At one point, a group of them took a boat to San Francisco Bay. They had hoped to build something there, on the water. As the waves lapped around them, Taylor shared some bad news with a superior who had a direct line with Page: After consulting with lawyers and lobbyists, his team learned that as much as they thought they could build a floating city, it changed that. the bay was also kept to rules.

The full moon was visible in daylight and Taylor pointed to it. “It would be easier for Larry to build his city on the moon than here in San Francisco Bay,” Taylor said.

His superior looked at him sternly. “Don’t joke about that,” he told Taylor. “Larry also wants to build on the moon.”

When Page said he wanted moonshots, he meant it.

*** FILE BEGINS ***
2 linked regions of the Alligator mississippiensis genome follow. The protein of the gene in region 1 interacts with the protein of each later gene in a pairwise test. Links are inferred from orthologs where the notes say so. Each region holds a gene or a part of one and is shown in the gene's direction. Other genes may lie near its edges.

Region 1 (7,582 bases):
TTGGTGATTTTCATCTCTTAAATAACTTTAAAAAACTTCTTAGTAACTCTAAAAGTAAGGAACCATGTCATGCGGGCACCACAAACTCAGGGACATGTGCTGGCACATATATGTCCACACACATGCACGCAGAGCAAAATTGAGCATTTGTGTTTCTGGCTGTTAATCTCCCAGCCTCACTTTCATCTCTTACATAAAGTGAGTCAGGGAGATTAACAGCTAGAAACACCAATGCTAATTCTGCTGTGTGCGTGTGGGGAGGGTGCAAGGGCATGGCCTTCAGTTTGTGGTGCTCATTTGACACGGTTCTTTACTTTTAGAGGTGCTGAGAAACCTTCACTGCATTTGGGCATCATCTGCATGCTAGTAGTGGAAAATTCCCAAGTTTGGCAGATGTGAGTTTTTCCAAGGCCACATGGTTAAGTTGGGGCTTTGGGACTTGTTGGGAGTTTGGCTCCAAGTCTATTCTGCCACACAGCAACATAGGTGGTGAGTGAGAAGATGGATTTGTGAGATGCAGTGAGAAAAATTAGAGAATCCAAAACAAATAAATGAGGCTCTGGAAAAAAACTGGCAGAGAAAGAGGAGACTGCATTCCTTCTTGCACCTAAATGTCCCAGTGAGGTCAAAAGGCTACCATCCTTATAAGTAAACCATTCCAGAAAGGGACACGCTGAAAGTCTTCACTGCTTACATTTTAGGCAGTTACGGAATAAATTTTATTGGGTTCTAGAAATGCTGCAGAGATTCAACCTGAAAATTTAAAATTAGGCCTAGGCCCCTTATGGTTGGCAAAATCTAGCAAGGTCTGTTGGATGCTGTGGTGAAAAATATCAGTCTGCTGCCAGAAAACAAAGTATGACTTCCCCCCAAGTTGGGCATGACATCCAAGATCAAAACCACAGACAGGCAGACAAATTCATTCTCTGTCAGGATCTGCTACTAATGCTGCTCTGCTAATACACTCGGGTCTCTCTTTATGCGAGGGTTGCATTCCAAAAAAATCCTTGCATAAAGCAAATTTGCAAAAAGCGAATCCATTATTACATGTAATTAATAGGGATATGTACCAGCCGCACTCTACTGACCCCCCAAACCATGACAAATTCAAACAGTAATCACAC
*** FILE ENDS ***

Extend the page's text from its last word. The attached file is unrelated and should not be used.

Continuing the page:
The Javelin team proposed a loose vision of what a Google community or city might look like.

Though prevented from building a city that would be a cross between Burning Man and Atlantis, Javelin had developed a handful of ideas during his research that would work on land. The largest was a dome — a towering, air-locked bubble of carbon fiber tendons connecting pieces of transparent film. If they could imagine a dome that would protect a city from the power of the sea, researchers thought, they could create a dome that could protect an ordinary city from Earth’s increasingly hostile climate.